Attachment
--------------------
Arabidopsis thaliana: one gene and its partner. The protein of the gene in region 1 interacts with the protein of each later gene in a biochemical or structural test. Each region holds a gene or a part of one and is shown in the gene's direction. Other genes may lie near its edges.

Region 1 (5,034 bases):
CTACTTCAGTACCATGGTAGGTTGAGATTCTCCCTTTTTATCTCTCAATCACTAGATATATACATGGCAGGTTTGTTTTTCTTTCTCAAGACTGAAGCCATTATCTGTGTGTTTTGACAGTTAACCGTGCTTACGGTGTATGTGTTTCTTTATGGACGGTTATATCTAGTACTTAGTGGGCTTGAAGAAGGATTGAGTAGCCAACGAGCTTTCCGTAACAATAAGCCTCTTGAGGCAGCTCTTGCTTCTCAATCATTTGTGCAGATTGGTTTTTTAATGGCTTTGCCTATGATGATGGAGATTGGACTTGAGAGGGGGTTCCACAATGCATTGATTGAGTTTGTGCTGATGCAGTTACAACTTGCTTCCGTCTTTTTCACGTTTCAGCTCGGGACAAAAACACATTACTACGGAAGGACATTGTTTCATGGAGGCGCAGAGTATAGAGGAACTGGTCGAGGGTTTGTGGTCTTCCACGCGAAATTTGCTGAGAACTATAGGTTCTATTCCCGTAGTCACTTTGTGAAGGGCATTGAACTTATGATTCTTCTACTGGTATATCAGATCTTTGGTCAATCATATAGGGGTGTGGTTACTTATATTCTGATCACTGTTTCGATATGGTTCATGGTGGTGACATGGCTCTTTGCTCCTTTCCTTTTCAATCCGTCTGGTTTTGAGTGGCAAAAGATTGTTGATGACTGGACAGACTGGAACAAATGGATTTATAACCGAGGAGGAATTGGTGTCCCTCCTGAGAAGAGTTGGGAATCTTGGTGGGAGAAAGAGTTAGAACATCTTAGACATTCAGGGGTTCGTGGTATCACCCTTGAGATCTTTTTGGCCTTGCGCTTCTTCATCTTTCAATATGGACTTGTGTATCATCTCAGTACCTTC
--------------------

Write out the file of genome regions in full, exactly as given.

Arabidopsis thaliana: one gene and its partner. The protein of the gene in region 1 interacts with the protein of each later gene in a biochemical or structural test. Each region holds a gene or a part of one and is shown in the gene's direction. Other genes may lie near its edges.

Region 1 (5,034 bases):
CTACTTCAGTACCATGGTAGGTTGAGATTCTCCCTTTTTATCTCTCAATCACTAGATATATACATGGCAGGTTTGTTTTTCTTTCTCAAGACTGAAGCCATTATCTGTGTGTTTTGACAGTTAACCGTGCTTACGGTGTATGTGTTTCTTTATGGACGGTTATATCTAGTACTTAGTGGGCTTGAAGAAGGATTGAGTAGCCAACGAGCTTTCCGTAACAATAAGCCTCTTGAGGCAGCTCTTGCTTCTCAATCATTTGTGCAGATTGGTTTTTTAATGGCTTTGCCTATGATGATGGAGATTGGACTTGAGAGGGGGTTCCACAATGCATTGATTGAGTTTGTGCTGATGCAGTTACAACTTGCTTCCGTCTTTTTCACGTTTCAGCTCGGGACAAAAACACATTACTACGGAAGGACATTGTTTCATGGAGGCGCAGAGTATAGAGGAACTGGTCGAGGGTTTGTGGTCTTCCACGCGAAATTTGCTGAGAACTATAGGTTCTATTCCCGTAGTCACTTTGTGAAGGGCATTGAACTTATGATTCTTCTACTGGTATATCAGATCTTTGGTCAATCATATAGGGGTGTGGTTACTTATATTCTGATCACTGTTTCGATATGGTTCATGGTGGTGACATGGCTCTTTGCTCCTTTCCTTTTCAATCCGTCTGGTTTTGAGTGGCAAAAGATTGTTGATGACTGGACAGACTGGAACAAATGGATTTATAACCGAGGAGGAATTGGTGTCCCTCCTGAGAAGAGTTGGGAATCTTGGTGGGAGAAAGAGTTAGAACATCTTAGACATTCAGGGGTTCGTGGTATCACCCTTGAGATCTTTTTGGCCTTGCGCTTCTTCATCTTTCAATATGGACTTGTGTATCATCTCAGTACCTTC